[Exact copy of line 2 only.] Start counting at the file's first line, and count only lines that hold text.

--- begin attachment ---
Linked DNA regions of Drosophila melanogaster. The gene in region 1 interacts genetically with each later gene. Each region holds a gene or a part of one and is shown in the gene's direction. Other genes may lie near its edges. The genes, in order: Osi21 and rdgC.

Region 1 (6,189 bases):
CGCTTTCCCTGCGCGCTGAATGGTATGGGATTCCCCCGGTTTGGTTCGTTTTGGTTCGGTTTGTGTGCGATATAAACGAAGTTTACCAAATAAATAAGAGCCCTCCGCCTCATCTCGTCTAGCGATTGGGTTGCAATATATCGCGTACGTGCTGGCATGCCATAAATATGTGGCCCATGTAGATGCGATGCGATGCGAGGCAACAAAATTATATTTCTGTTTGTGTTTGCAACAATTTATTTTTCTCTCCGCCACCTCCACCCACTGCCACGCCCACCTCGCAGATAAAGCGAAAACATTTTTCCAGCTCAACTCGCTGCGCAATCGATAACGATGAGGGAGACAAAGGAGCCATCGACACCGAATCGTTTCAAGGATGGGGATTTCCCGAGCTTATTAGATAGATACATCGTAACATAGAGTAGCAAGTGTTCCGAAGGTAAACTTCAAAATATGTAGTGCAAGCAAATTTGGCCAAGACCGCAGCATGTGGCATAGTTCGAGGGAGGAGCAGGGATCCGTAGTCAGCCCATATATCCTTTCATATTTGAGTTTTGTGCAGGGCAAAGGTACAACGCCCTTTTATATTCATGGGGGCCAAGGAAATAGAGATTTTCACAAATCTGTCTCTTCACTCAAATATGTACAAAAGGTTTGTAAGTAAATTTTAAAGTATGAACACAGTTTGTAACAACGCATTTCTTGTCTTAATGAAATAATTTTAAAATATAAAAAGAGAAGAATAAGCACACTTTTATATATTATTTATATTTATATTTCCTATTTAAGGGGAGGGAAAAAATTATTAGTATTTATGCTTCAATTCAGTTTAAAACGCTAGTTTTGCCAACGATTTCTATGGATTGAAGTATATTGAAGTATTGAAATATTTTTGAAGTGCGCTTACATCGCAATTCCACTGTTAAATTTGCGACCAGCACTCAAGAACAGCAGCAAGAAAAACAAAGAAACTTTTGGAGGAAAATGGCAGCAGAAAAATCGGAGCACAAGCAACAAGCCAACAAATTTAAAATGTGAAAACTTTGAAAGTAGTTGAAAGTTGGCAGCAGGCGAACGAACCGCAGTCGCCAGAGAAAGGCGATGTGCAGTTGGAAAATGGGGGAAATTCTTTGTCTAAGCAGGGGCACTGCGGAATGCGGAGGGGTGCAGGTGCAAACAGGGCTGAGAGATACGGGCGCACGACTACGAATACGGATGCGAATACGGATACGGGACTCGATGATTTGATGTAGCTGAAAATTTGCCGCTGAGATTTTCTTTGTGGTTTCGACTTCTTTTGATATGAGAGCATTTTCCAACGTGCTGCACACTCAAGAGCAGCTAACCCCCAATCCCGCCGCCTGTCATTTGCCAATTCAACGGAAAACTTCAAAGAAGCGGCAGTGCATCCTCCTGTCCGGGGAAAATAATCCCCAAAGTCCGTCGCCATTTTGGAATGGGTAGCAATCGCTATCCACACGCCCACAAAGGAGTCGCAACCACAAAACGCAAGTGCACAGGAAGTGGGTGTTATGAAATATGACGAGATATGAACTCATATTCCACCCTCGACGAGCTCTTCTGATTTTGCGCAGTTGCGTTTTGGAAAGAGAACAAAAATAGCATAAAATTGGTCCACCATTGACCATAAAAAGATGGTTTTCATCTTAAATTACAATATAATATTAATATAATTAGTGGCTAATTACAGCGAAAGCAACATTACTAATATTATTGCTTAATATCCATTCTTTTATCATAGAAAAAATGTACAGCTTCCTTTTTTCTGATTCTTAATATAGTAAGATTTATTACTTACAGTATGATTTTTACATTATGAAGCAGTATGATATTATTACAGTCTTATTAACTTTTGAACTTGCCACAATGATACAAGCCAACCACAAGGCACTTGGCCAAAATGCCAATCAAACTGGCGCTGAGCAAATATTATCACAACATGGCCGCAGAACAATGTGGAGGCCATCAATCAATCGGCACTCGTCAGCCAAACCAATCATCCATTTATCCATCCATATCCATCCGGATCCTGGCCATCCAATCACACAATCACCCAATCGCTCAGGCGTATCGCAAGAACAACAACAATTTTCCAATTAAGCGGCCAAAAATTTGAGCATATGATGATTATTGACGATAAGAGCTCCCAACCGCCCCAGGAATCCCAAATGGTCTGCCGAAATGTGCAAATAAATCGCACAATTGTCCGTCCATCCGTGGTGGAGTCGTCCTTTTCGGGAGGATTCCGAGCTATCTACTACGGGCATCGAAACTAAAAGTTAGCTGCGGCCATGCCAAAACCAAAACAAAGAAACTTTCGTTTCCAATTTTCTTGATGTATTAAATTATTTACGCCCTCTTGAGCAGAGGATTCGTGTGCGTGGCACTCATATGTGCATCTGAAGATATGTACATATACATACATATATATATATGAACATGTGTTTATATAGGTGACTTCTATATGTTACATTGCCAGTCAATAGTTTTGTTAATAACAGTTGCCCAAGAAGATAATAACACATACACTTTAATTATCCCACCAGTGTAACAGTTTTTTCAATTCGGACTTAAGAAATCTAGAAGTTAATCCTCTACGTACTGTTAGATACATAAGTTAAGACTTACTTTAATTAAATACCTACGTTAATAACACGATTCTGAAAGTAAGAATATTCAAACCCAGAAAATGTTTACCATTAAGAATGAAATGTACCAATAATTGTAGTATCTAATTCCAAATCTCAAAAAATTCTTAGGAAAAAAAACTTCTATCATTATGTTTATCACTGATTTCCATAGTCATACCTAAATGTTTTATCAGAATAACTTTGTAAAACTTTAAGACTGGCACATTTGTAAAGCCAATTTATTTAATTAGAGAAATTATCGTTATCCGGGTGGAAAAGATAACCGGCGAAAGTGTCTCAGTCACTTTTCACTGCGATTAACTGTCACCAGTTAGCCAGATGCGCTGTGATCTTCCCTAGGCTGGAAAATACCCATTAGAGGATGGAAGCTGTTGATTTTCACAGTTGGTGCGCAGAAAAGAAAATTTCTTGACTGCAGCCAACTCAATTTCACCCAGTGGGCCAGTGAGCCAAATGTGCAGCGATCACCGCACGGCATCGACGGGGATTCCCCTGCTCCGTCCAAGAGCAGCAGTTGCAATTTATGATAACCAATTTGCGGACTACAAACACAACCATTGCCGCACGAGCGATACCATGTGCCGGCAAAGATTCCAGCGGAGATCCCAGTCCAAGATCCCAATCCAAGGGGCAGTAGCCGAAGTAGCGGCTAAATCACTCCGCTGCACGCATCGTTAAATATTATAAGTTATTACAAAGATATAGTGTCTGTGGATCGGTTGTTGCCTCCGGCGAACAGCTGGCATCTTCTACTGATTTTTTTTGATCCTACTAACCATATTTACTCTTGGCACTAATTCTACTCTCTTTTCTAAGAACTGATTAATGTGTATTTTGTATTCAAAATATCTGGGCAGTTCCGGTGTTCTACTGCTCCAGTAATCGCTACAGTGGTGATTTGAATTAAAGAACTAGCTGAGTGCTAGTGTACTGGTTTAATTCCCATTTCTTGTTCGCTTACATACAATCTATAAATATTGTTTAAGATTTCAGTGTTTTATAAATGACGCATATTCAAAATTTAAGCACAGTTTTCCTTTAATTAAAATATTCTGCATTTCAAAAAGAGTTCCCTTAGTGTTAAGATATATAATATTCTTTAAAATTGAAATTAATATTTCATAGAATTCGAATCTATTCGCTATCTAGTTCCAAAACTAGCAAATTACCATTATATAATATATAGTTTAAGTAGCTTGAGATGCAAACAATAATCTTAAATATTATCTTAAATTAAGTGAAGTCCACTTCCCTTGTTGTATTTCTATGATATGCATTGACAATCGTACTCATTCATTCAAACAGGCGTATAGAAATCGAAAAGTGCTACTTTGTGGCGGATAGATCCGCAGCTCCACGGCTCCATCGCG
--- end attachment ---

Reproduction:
Region 1 (6,189 bases):